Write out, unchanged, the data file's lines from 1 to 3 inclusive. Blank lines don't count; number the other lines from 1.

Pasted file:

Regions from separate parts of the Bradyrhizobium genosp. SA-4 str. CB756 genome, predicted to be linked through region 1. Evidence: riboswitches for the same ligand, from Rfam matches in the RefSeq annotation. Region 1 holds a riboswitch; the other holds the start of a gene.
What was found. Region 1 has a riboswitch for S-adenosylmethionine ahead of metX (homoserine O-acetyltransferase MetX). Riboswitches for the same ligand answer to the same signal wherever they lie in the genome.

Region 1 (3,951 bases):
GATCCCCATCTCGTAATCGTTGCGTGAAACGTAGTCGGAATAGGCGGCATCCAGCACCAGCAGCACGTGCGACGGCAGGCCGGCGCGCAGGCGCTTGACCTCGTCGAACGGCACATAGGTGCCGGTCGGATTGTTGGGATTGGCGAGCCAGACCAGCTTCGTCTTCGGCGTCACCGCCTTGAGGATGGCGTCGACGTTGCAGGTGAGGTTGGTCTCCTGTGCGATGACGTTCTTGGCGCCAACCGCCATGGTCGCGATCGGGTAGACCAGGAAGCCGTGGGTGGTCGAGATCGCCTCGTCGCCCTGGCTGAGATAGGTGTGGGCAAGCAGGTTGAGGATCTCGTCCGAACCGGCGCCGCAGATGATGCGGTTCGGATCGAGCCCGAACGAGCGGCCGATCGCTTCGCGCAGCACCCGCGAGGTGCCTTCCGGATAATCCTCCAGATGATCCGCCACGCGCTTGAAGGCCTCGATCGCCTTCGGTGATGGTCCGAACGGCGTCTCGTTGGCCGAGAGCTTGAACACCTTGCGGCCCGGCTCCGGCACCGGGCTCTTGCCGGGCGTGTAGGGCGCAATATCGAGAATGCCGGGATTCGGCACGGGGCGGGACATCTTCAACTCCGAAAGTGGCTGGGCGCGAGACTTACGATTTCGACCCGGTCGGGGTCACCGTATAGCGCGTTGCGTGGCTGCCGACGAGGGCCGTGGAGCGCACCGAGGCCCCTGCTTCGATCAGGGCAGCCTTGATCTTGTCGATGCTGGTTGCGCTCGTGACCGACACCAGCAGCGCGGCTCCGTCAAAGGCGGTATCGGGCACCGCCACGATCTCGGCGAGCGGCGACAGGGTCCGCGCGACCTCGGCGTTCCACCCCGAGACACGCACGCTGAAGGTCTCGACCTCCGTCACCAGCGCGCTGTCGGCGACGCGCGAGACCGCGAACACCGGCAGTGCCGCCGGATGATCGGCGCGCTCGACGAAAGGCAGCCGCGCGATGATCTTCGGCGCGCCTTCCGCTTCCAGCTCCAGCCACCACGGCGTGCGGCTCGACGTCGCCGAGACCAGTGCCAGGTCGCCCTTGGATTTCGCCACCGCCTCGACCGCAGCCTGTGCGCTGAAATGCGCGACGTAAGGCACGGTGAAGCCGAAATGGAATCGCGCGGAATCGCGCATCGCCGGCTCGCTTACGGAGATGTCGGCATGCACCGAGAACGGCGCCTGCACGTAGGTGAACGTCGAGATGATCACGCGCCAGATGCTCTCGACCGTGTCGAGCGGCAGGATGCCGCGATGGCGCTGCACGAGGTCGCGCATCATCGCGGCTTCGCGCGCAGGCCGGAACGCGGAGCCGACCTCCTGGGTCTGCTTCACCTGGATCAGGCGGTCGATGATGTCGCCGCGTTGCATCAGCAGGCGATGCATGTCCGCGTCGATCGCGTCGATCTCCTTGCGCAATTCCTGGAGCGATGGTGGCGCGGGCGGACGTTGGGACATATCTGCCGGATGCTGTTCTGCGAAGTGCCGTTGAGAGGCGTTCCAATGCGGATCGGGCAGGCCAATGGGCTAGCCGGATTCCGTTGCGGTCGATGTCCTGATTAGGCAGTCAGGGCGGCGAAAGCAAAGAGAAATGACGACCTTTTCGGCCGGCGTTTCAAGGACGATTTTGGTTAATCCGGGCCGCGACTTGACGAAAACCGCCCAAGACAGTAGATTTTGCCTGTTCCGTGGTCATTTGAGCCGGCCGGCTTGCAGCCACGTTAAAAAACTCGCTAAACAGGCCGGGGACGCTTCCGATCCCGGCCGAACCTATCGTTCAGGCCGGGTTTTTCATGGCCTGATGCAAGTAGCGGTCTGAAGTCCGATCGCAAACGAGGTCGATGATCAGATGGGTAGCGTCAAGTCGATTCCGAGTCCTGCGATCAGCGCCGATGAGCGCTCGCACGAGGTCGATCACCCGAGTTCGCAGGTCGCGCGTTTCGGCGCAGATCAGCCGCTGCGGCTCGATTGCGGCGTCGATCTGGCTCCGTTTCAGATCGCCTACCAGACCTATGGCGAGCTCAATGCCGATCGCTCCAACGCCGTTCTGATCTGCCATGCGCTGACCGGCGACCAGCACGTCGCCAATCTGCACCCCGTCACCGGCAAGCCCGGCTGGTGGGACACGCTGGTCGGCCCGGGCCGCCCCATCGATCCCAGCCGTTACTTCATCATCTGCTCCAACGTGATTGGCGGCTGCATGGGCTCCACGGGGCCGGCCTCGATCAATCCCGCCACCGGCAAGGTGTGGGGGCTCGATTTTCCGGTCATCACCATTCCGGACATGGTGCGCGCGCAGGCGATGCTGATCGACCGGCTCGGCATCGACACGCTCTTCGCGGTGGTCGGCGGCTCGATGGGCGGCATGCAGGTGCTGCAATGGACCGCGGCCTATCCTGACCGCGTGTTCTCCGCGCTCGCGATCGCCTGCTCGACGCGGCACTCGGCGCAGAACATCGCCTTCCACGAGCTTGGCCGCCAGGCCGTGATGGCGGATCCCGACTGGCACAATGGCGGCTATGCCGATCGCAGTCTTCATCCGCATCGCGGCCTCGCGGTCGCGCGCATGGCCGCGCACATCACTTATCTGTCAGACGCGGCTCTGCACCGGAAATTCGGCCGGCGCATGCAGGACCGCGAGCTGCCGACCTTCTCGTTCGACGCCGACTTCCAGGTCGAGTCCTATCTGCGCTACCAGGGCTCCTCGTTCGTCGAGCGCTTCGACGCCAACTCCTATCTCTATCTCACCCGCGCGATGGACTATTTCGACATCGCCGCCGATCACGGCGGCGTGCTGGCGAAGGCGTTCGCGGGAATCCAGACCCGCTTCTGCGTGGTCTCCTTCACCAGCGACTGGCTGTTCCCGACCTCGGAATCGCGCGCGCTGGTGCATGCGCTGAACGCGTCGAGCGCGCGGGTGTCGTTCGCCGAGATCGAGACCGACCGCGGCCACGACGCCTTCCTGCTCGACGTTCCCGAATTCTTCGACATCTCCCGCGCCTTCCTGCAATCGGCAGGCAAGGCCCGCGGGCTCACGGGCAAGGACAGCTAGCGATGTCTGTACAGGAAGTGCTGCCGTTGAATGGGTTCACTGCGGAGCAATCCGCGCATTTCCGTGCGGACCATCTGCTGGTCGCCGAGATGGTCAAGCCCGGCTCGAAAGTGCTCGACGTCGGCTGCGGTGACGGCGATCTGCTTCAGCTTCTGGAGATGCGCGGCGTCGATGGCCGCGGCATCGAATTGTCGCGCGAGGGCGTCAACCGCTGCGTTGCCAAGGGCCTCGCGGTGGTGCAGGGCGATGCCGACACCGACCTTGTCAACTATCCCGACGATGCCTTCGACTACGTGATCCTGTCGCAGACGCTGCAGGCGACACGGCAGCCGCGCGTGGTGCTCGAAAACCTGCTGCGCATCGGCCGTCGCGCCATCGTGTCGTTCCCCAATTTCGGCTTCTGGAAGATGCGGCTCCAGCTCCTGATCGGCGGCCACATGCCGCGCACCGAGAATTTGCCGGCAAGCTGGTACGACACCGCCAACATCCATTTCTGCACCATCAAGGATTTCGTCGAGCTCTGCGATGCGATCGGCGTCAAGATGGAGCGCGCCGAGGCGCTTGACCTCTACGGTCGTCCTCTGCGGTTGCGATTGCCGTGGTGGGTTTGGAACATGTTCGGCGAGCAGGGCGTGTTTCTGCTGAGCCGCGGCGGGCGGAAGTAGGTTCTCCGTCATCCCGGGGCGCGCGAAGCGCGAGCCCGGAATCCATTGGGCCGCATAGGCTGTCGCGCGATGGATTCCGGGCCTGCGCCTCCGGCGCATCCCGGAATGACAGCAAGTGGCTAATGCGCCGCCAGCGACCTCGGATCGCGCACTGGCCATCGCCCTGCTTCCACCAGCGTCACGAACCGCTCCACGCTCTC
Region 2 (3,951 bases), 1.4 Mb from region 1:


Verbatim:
Regions from separate parts of the Bradyrhizobium genosp. SA-4 str. CB756 genome, predicted to be linked through region 1. Evidence: riboswitches for the same ligand, from Rfam matches in the RefSeq annotation. Region 1 holds a riboswitch; the other holds the start of a gene.
What was found. Region 1 has a riboswitch for S-adenosylmethionine ahead of metX (homoserine O-acetyltransferase MetX). Riboswitches for the same ligand answer to the same signal wherever they lie in the genome.

Region 1 (3,951 bases):